Talk:Monads/Maybe monad

From Rosetta Code

Perhaps a specific task ?[edit]

It can help comparison across languages if there is a specific task with a readily intelligible motivation. Providing a specific set of inputs and expected outputs can make the code even more directly comparable.

One candidate might be to:

  1. Create and compose safe versions (number -> Maybe number) of 3 partial functions (reciprocal, sqrt, log)
  2. Show the results of applying the required composition to a specific set of input values. In the ES5 JavaScript example, I have used, for instance [-2, -1, -0.5, 0, 1 / Math.E, 1, 2, Math.E, 3, 4, 5]

Languages to which a Maybe monad is less relevant ?[edit]

Interesting comment on the difficulty of finding something useful for J. I'm not sure whether the implication is that:

  • useful things would entail a bit too much complexity (in the case of this particular monad) or that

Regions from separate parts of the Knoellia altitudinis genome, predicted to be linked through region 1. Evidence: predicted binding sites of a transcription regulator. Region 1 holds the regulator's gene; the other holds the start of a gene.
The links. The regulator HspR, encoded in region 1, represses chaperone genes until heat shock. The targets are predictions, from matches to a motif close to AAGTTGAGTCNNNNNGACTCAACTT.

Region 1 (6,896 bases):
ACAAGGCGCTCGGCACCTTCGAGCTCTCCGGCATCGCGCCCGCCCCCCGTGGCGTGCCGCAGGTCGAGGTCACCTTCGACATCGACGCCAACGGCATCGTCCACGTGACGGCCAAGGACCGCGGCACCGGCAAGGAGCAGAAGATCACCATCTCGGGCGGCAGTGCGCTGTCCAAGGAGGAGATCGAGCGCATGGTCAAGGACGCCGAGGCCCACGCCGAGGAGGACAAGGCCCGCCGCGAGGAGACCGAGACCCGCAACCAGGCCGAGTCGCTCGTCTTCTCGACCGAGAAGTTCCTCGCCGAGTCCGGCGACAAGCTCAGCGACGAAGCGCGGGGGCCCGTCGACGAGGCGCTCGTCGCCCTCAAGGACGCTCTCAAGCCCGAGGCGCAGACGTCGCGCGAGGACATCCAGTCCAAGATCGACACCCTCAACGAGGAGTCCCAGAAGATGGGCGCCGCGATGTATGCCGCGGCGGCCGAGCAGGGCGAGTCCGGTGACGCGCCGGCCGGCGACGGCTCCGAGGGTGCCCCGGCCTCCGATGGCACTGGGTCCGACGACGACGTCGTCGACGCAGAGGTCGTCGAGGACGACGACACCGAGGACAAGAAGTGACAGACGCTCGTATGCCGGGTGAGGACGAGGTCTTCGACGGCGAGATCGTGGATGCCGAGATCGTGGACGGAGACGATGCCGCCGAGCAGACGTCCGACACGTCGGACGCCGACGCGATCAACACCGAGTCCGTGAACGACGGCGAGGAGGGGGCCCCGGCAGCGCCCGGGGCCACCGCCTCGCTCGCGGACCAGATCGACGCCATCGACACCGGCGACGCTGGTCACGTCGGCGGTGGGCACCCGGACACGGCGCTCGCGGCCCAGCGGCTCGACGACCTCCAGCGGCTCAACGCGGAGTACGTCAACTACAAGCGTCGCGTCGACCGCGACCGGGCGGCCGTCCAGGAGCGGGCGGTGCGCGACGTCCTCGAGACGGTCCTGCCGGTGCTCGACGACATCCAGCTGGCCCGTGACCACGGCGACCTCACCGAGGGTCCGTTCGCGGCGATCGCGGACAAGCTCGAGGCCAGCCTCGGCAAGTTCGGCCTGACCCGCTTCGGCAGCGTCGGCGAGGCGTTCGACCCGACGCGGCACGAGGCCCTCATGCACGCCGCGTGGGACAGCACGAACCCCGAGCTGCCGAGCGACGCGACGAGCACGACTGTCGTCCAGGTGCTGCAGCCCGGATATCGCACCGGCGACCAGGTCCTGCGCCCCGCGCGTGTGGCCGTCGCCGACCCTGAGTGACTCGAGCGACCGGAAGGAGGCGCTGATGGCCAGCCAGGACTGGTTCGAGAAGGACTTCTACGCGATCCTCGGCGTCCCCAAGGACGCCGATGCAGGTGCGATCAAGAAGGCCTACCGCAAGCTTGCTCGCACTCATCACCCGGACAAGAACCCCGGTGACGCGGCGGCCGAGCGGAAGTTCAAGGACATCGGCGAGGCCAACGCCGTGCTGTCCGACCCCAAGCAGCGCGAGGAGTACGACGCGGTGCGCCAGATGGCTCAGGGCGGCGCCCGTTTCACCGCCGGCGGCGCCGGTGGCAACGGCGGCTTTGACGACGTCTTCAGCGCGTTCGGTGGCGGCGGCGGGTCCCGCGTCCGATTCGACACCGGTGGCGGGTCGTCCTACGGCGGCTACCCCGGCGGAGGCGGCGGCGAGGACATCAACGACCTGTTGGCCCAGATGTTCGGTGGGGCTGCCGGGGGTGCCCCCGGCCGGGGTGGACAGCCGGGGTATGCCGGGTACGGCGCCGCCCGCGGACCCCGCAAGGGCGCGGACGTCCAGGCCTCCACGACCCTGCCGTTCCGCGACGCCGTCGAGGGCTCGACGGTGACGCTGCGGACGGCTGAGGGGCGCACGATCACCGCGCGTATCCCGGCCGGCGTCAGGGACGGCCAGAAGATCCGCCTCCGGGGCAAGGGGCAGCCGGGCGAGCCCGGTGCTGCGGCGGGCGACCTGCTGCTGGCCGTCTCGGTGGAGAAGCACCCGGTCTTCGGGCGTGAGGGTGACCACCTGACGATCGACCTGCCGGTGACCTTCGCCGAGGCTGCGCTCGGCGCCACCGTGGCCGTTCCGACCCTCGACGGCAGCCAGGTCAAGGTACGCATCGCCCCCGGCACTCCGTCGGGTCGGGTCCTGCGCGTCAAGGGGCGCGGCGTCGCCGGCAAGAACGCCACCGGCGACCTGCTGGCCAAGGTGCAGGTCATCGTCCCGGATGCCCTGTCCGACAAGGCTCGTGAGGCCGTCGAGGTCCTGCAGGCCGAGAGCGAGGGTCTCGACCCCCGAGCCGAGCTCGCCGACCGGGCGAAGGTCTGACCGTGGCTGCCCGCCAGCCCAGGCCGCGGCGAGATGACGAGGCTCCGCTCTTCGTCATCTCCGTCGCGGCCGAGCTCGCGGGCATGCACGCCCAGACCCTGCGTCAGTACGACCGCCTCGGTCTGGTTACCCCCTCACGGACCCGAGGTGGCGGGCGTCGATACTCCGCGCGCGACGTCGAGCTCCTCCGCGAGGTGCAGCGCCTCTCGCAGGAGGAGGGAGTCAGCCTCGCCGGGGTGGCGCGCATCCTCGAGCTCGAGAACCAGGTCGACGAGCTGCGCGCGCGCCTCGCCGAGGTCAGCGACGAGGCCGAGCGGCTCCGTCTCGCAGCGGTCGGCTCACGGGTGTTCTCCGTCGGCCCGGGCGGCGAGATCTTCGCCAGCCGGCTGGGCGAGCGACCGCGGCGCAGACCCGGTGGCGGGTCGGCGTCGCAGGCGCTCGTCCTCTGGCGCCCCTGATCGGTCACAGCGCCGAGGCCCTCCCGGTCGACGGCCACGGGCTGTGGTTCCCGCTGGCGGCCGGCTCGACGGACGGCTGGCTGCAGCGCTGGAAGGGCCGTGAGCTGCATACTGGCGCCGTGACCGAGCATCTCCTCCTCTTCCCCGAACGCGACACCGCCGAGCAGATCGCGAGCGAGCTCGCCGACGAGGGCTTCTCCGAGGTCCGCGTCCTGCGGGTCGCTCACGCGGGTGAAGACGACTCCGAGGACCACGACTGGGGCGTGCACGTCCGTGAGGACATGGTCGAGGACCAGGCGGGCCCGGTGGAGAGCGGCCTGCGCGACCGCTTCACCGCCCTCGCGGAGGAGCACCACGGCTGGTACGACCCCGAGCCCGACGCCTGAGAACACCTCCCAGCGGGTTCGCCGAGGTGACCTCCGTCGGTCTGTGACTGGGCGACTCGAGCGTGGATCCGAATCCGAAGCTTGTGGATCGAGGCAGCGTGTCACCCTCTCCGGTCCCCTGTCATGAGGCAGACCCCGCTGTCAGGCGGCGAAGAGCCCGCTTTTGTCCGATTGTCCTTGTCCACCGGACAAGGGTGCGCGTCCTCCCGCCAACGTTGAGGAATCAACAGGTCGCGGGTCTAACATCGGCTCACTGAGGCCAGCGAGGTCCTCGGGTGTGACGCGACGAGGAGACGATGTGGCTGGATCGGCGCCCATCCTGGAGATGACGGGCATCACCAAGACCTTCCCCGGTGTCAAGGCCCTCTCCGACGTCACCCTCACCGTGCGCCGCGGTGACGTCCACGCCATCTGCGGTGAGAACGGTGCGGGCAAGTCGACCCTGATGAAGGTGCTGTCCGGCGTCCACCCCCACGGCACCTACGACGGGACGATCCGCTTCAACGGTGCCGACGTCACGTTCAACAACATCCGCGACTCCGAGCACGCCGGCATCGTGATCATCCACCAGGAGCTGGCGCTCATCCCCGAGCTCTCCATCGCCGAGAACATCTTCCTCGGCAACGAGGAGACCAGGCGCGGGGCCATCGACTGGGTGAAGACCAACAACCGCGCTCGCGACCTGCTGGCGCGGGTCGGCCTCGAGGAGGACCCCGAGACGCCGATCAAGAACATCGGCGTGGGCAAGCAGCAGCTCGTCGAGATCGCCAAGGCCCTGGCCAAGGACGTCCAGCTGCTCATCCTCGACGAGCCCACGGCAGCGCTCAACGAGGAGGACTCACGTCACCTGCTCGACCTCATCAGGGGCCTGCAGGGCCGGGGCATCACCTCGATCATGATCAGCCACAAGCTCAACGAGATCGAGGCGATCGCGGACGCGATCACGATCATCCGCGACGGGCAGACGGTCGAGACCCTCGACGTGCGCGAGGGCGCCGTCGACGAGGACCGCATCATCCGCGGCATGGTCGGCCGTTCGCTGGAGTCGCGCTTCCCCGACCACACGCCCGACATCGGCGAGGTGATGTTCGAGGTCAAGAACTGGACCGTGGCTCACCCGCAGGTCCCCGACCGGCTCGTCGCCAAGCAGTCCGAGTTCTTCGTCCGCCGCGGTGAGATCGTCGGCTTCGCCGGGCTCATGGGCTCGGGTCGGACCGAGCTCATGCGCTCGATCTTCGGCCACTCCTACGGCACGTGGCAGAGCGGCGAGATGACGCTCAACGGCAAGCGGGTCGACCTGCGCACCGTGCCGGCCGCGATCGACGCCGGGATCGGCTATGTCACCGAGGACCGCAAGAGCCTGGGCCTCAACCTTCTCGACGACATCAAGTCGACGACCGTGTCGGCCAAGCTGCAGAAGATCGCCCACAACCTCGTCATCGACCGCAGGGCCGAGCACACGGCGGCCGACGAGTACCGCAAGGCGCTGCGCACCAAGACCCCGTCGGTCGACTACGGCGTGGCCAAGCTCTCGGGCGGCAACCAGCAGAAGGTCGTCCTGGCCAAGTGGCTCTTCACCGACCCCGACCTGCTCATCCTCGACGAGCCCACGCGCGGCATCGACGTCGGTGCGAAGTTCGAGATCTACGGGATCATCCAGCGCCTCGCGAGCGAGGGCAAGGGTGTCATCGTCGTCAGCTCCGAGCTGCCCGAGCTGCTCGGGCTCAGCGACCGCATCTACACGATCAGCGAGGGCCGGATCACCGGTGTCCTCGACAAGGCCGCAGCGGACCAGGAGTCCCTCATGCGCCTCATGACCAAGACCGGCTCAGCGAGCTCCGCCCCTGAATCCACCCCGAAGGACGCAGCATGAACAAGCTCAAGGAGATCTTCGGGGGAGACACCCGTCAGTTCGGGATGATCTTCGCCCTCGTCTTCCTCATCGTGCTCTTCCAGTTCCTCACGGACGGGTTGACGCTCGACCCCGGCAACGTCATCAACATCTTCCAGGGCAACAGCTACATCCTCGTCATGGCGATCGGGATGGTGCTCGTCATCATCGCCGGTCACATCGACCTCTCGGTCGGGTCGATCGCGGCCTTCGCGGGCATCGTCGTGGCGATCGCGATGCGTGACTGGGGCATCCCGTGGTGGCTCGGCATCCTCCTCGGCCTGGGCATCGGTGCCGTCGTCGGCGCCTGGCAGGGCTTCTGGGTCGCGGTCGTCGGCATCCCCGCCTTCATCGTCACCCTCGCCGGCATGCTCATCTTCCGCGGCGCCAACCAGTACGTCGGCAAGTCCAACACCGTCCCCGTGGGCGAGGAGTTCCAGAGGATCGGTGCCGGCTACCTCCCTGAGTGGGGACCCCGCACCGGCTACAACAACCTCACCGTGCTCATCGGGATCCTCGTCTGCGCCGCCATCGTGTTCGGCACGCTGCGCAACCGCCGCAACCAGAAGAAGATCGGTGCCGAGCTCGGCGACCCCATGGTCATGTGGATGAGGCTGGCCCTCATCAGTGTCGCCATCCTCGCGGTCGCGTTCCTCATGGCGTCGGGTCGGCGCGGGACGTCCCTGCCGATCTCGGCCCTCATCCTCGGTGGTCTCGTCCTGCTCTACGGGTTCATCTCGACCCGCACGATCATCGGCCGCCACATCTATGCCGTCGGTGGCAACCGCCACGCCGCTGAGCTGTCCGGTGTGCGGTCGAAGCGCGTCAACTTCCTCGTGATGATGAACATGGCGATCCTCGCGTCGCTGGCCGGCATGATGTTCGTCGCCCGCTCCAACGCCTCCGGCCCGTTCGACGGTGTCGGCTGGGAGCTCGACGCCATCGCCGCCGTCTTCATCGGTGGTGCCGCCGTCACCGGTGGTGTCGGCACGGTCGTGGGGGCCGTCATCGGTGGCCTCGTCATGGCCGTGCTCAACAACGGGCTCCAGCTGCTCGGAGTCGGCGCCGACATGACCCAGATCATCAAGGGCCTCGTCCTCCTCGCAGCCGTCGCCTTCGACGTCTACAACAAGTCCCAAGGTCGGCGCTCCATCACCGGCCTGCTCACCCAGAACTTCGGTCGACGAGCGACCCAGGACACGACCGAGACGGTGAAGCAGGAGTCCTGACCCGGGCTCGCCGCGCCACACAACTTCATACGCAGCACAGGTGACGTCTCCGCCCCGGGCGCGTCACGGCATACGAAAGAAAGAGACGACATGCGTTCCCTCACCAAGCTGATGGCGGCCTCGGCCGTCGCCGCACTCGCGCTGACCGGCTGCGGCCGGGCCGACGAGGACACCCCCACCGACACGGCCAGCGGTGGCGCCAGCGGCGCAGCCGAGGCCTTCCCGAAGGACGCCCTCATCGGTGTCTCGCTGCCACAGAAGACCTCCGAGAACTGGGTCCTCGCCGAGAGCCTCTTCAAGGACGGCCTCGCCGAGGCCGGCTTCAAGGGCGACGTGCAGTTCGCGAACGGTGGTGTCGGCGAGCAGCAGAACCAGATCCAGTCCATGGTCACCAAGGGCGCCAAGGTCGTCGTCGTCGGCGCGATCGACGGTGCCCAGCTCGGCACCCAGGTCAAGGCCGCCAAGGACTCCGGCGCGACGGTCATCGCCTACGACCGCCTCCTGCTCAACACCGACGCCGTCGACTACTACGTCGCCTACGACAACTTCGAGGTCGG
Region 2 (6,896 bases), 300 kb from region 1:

• there might be scope for framing these tasks more in terms of a class of problem than a class of solution ? Hout (talk) 20:37, 4 February 2016 (UTC)
I agree - or, more specifically, I could accept either interpretation. --Rdm (talk) 21:14, 4 February 2016 (UTC)
I suppose I see the deeper problem as the tension between structure (often nested) and sequence (often threading more than one strand of data). Not sure if that resonates with the J case. Does J have a more natural way of avoiding/handling exceptions when a input somewhere inside a function nest is out of range ? (or is 'function nest' perhaps a less relevant form of structure in the array model ?) Hout (talk) 21:37, 4 February 2016 (UTC)
This is a real tension in J:
"Exceptions" either cancel processing, meaning no result array, or they must be avoided. If they are avoided, then you need some value in the result for that case. So there's been some extensive work done, within the language, to implement best effort consistent results for exceptional cases where that seems to make sense (and, of course, to generate errors for the nonsensical cases).
Also, the language does have try/catch mechanisms, but usually best practice is to instead to use preconditions, to normalize the data, or so on. Exception are usually best thought of as a sign of a problem with the code rather than a sign of a problem with the data. --Rdm (talk) 21:56, 4 February 2016 (UTC)